Heritage interim Chief Executive Officer Arlene Chow is getting a monthly salary of $150,000 plus perks, acting Prime Minister Colm Imbert confirmed yesterday.
Imbert did so in Parliament, replying to Opposition questions on the terms and conditions of employment of Chow.
She was appointed for six months after Heritage CEO Mike Wylie returned to the US a few months ago for cancer treatment and was said to be running the company from the US together with a local management team.
Last month Government, revealing he’d be let go, stated a permanent officer had to be in place to carry on an important enterprise like Heritage and protracted sick leave couldn’t work. Chow was appointed soon after.
Yesterday Imbert said Chow is also receiving a company car and $1,000 monthly cell phone allowance as well as salary. She was hired for six months from September 1 and the contract can be terminated by her or the company at any time.
On whether Chow will be hired as CEO permanently, Imbert said Heritage’s Board intends to do a worldwide search for a permanent CEO to serve “in due course.”
Imbert confirmed the Energy Ministry selected Chow due to her strong 40-year experience in the energy sector.
This includes chief operating officer at Atlantic LNG, working with BP Alaska and other senior posts.
He lauded the fact that she came forward to assist in the situation when a situation of unforeseen circumstances “could have resulted in severe trauma to the oil company” and he thanked Chow for coming to assist the country.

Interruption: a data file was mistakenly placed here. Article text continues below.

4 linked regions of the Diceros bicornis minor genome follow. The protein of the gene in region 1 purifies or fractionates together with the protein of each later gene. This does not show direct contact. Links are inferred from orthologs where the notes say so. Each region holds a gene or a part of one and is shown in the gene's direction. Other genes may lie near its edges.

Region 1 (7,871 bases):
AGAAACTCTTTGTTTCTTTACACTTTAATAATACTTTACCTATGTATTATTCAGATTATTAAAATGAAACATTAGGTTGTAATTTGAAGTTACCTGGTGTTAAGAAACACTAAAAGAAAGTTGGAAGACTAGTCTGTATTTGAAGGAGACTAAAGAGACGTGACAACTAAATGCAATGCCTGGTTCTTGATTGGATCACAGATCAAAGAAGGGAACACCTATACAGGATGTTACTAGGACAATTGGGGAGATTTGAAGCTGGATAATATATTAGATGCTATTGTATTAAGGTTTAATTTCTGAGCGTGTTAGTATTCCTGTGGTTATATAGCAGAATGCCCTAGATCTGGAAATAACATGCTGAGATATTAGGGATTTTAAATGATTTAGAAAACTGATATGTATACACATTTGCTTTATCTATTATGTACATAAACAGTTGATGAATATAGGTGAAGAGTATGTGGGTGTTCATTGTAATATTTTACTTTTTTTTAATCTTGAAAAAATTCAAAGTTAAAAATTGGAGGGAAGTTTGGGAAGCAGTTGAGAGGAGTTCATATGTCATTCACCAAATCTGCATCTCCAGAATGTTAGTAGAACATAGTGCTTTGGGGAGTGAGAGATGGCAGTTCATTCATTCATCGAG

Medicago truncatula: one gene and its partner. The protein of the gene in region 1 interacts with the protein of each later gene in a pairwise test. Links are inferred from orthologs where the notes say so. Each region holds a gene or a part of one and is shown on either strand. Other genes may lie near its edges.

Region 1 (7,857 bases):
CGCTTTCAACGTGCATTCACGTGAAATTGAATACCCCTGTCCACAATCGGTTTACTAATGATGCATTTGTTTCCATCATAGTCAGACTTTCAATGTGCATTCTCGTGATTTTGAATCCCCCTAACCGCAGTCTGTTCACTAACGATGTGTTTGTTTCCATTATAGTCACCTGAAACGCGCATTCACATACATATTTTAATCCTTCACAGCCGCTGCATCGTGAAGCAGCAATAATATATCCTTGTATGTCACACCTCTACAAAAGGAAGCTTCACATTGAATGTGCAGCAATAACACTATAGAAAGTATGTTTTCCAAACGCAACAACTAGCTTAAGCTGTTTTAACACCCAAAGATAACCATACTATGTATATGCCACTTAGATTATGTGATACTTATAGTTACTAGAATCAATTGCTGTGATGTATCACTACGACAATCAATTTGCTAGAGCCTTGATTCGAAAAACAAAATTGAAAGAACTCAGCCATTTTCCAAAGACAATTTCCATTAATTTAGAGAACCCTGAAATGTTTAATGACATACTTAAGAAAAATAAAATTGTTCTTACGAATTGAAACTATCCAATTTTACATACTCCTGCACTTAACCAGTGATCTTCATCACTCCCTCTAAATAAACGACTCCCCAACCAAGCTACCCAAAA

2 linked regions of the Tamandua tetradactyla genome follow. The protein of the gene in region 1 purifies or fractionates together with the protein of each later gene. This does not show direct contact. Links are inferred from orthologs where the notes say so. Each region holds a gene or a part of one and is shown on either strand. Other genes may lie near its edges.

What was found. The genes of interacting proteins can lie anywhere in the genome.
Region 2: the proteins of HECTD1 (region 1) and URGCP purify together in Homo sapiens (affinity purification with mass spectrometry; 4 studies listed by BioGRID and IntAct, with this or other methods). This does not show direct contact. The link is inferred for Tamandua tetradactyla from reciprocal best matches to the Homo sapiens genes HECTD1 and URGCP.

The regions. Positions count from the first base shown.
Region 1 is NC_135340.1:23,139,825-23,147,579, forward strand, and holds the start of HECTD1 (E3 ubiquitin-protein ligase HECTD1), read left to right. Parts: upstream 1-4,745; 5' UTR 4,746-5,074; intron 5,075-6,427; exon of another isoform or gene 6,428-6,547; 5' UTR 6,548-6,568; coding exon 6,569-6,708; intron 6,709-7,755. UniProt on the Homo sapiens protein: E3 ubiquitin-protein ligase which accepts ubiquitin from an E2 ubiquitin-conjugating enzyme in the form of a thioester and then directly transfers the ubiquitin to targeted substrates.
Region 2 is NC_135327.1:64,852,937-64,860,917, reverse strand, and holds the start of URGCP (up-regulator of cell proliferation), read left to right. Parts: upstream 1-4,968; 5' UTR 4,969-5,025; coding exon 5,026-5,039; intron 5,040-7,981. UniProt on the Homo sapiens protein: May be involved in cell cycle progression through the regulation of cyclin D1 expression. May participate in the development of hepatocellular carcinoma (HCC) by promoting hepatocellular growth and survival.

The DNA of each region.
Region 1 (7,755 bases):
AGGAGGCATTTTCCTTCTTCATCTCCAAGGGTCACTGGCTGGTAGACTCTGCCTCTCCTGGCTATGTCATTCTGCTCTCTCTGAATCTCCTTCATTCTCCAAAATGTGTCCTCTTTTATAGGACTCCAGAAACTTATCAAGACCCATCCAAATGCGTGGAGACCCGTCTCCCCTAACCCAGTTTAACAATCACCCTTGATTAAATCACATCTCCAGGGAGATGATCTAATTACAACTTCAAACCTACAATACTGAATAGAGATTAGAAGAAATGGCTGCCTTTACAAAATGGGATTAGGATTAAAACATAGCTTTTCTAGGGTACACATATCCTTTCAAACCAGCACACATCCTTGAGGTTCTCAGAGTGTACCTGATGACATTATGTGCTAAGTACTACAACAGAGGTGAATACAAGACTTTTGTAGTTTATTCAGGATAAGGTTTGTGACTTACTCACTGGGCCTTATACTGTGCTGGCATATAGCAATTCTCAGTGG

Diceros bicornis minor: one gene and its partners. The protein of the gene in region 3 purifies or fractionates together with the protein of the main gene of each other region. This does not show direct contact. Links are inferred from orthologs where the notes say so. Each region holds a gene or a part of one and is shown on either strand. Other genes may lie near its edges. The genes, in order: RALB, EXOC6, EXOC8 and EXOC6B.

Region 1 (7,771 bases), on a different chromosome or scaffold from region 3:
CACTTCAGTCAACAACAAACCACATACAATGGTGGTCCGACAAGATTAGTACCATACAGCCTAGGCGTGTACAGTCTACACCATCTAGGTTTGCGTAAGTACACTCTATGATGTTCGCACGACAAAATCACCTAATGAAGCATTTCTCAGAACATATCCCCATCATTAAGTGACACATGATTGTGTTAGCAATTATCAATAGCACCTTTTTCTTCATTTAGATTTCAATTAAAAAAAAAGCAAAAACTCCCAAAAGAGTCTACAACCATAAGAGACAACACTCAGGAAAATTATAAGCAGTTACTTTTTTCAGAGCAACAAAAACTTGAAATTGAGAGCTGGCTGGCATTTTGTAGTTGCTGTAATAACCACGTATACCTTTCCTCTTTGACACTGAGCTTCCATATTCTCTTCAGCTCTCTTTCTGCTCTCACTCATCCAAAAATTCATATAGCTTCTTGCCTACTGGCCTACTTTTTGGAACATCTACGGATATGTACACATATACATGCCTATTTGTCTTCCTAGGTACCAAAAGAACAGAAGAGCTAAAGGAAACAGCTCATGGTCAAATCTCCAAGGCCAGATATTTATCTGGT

On a related issue, Imbert said the Government-appointed committee mandated to evaluate bids and make recommendations for the sale/or lease of the Pointe-a-Pierre refinery is expected to make recommendations to Cabinet in the next week “barring unforeseen circumstances,”
The team includes public and private sector officials, including the Permanent Secretary in the Ministry of Finance, Vishnu Dhanpaul, former Petrotrin officials and labour and business representatives.
In July Government projected they would have completed work on recommendations by August 31. But yesterday Imbert said the committee has “not yet determined the buyer”.
That statement has raised speculation that sale—rather than lease—of the refinery may be the eventual direction of the entity. About 70 bids were received in the first stage of the matter in April.
By August, it was reported that it had narrowed down to 25 parties being involved.